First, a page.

Prior to executing on any significant project, I’ve found it crucial to focus the team on what problems exactly we’re trying to solve. This is especially important for an “executive mandated” project as if the team doesn’t really know why they’re doing XYZ it’s unlikely to be successful.
Thru a change management process I worked with a visionary leader on in team, ShaileshShilwant, to insert “Product Discovery” at the front of our process.
Here’s some of the questions we ask up front… partnered with BrendenSchauer (Adaptive Path) who also authored the book Subject to Change.
Many of remember drawing as kids… I know I really enjoy seeing what my son, 3, draws with his crayons. So if a preschooler can do it, shouldn’t everyone in this room? And yet as we grow up we learn to tell ourselves that “I’m not good at sketching” but we’re more comparing ourselves to what a professional sketch artist might do. And yet I’ve found that if you democratize sketching and in fact encourage everyone… engineers, business analysts, and not just designers… you’re able iterate and co-create the solution much faster than you would otherwise.
There’s a full spectrum of ways to integrate sketching into your company. Everything from simple pens (I like Flair) to comic storyboards to it being part of the job description for one person on my team.
We even created a comic book in 2008 that was distributed throughout the organization. Not only was it fun… it captured the attention and focus of the organization in a way that bullets on a page never could.
Architects learned this centuries ago… a small, rough model is infinitely easier and cheaper to change than the real thing—once the concrete foundation is poured. One of my favorite stories in technology circles is 15 years ago when Jeff Hawkins was designing the first Palm Pilot PDA—he cut a number of blocks of balsawood, carrying them around in his shirt pocket and actually pulling it out in meetings, until he got the size just right. Then he had the engineers build to that size and stripped out all but the most crutial features. The great irony here is that Palm ended up establishing the category where the Apple Newton had failed—and now we see the tables turned with the Apple iPhone displacing Palm’s own smart phone.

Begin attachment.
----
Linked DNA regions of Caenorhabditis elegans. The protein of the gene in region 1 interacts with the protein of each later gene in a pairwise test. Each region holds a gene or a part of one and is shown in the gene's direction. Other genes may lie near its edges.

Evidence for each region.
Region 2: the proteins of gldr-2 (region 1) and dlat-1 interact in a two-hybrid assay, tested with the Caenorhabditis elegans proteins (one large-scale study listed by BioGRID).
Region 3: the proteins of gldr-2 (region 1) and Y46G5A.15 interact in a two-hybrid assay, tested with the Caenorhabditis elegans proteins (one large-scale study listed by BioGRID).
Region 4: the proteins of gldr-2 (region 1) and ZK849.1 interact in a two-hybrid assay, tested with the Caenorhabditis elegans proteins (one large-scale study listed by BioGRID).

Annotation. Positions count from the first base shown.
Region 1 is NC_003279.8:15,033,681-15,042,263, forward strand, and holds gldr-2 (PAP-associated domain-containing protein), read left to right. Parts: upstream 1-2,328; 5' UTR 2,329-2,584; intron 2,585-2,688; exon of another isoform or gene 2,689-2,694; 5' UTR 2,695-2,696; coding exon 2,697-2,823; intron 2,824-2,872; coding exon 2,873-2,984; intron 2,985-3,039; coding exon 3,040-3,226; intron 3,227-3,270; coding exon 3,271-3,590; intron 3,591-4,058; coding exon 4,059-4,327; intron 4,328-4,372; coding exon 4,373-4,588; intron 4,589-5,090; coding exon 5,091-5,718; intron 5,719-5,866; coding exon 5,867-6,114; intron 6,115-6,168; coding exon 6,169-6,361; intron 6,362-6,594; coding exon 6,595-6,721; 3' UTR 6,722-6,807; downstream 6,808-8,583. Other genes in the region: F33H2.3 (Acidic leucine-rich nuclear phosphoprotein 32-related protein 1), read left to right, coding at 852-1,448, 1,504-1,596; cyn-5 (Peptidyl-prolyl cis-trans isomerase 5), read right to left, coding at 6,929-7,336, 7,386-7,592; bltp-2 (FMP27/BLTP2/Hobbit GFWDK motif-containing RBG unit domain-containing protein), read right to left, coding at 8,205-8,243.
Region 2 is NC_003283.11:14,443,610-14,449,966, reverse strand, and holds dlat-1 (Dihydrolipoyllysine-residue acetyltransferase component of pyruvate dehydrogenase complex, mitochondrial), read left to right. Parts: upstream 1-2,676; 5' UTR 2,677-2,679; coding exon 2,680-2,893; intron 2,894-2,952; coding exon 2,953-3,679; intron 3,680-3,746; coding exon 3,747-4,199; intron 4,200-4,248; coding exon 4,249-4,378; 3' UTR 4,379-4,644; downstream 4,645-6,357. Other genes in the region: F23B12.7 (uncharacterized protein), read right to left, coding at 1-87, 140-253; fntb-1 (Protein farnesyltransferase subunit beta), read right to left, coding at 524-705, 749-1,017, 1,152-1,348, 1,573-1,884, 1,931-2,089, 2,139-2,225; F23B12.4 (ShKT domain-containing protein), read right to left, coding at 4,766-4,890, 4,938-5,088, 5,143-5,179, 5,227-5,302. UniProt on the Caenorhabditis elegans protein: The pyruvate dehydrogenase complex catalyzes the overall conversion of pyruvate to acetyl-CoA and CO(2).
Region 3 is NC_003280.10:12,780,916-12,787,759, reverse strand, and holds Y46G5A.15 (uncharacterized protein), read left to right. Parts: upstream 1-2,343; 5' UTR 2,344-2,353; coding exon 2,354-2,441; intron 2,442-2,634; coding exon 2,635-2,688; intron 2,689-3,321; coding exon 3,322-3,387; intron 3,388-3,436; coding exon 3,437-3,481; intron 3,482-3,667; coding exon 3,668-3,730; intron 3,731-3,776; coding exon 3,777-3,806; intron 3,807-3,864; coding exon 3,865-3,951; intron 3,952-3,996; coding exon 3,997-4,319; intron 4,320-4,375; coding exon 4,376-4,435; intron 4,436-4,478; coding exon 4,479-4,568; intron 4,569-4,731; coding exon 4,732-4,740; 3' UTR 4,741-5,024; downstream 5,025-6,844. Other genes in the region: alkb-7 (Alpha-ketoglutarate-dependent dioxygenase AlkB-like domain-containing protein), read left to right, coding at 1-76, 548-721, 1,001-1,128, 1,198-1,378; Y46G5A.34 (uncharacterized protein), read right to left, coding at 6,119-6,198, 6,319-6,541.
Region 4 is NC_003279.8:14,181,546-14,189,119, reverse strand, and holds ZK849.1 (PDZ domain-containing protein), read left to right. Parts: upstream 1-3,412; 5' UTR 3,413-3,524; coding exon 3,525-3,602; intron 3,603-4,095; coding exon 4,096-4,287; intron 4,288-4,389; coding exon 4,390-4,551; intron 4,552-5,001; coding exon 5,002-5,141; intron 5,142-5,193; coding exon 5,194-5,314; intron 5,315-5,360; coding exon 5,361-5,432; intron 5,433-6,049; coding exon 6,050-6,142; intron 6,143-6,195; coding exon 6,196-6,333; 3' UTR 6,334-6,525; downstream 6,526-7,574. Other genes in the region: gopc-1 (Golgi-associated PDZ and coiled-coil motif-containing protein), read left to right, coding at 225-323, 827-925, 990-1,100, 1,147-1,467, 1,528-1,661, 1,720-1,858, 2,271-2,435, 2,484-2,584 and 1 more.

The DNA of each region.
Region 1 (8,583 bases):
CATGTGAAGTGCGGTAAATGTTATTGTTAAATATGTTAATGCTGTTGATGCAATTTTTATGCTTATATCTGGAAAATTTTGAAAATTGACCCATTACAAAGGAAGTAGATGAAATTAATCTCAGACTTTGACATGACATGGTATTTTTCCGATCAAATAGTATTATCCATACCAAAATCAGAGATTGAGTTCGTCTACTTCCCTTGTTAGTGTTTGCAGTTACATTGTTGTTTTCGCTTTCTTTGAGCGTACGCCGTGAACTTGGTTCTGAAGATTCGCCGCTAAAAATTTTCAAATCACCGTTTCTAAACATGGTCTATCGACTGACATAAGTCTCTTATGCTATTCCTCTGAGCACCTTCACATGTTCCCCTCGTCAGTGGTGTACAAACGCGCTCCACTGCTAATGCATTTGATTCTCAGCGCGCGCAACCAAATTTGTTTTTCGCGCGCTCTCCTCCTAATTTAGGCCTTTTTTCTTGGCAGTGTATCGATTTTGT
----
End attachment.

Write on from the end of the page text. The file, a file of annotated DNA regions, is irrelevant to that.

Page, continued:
Bill Buxton talks a lot about this concept that as the fidelity increases in fidelity, the cost (both the real cost and opportunity cost) increases.
I hold a weekly design critique with my product designers where the goal is to improve the overall design. The designers come open and wanting the feedback and leave with no obligation of implementing the feedback. It’s up to them to decide, knowing the project best, how to proceed.
Perhaps the greatest successful winning streak in the movie business (10 hits). They have found a repeatable process. “it’s very important for that dynamic to work, because it could be a brutal process, there needs to be the feeling they are all helping each other who wants that help. In order for that to work its important that no one in the room has the authority to tell the director they have to take their notes [make changes]. So no-one is taking a list of what you have to do to fix the film. All we can do is give the feedback and he goes off with the feedback… our job as leaders is to protect the dynamic in the room so that they’re honest with each other.”http://www.scottberkun.com/blog/2010/inside-pixars-leadership/